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#3103678 04/08/21 10:36 AM
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How many pieces do you work with at the same time for best progression.
I'm quite new to notation and sheet music.
Right now I do sight reading 10-15 min and then I work with one piece at a time.
I play it real slow until I'm familiar with the notation as I play and then I try to use the sheet more as support, is that right?
Maybe it would be better to work with several pieces?
I've also started to write music through notation software which I hope will speed up my progress.
I read sheet music (different pieces) about 10 min before I go to bed.
What do you think will get best progression?
One or several pieces?


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I usually work with three pieces at the time, two pieces for my piano teacher, and one just for me. Preferably the pieces are a bit different. For instance, a cheerful piece with a lot of staccato, a sad piece with legato etc. When working with a piece, I get to the point where I don't progress any more - for now - and need to switch, but I still have enough energy to keep on practising. So I switch to a different piece. So yes, I think it is good to work with more than one piece at the time.

Writing music through notation software hasn't done anything for my progress.


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"Best progression" needs definition. Progress with what?

If progress with improving one's understanding of music generally, more is better.

If progress with making one thing your own musical expression, one is better.

My most musical efforts come after intense focus on one piece of music, and then drilling down into individual notes and the microdecisions that come from how to treat each moment of music.

On the other hand, my overall musical awareness benefits most from when I zoom way out and can absorb the bigger picture--comparing how different works do what they do.


Only in men's imagination does every truth find an effective and undeniable existence. Imagination, not invention, is the supreme master of art as of life. -Józef Teodor Konrad Korzeniowski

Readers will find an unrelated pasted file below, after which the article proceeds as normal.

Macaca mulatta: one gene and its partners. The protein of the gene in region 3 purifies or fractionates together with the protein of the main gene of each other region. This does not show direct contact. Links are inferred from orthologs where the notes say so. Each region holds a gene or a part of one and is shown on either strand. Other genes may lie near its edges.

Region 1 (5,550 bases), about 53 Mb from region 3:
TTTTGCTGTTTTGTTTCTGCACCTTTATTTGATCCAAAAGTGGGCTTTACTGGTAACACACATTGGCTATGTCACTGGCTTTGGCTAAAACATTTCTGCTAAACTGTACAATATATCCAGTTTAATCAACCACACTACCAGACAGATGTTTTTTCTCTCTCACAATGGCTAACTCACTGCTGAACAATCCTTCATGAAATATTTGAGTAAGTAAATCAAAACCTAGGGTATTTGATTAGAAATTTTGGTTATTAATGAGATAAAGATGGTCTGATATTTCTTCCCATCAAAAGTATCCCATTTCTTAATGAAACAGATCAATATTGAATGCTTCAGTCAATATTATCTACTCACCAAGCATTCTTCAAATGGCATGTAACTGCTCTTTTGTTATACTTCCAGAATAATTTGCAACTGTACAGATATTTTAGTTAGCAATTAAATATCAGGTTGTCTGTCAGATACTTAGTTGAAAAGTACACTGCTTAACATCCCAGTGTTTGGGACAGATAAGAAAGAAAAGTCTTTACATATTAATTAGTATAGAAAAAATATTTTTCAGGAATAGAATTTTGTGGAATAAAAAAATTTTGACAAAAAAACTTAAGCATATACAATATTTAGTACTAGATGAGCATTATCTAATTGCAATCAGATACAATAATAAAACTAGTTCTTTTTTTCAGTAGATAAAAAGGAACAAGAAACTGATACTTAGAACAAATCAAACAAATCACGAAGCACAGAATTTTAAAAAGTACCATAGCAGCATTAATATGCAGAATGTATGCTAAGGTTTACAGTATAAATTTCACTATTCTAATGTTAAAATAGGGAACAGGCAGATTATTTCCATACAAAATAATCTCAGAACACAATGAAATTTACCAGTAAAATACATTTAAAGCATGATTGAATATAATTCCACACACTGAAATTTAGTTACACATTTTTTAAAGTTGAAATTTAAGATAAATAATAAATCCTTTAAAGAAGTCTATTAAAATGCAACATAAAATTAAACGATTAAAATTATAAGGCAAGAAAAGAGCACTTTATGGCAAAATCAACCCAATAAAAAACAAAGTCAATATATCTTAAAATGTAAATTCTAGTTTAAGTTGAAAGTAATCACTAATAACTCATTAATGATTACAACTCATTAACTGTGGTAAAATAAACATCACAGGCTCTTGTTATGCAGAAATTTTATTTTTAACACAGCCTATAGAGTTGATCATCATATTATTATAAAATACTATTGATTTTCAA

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I usually have three in three different stages:
- one very early, where I'm just starting off
- one in the middle that I can play slowly but needs work to get better
- one that I'm polishing because I want it to become part of my repertoire

The third one will change more often then the other two. I have a bunch of pieces in my repertoire that I pick up on a regular basis to refresh them or polish them.

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Way too many.

Seems like I'm trying to "get good at" a whole bunch of the stuff I knew when I was 17 and had taken 9 years of piano lessons.
50 years later, some of that stuff is so far out of reach for me it may take me another year to even attempt it.
But I am constantly going through old music trying to recreate the skills I once had and now have to work on again.

Last edited by trooplewis; 04/08/21 01:10 PM.

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Forget about transcribing pieces, unless you want to compose.

I think it's good to have both "difficult" pieces that you work on for a long time and easier pieces that you rotate more frequently. I think 3-4 active pieces is a good number. Within those pieces you can have one easier that you change every 2 weeks, one challenge piece that you like very much but will take you several months to get to sound good, and one piece in between that would take you max 2 months to performance level. You can also work on an etude but it's best to do those with a teacher.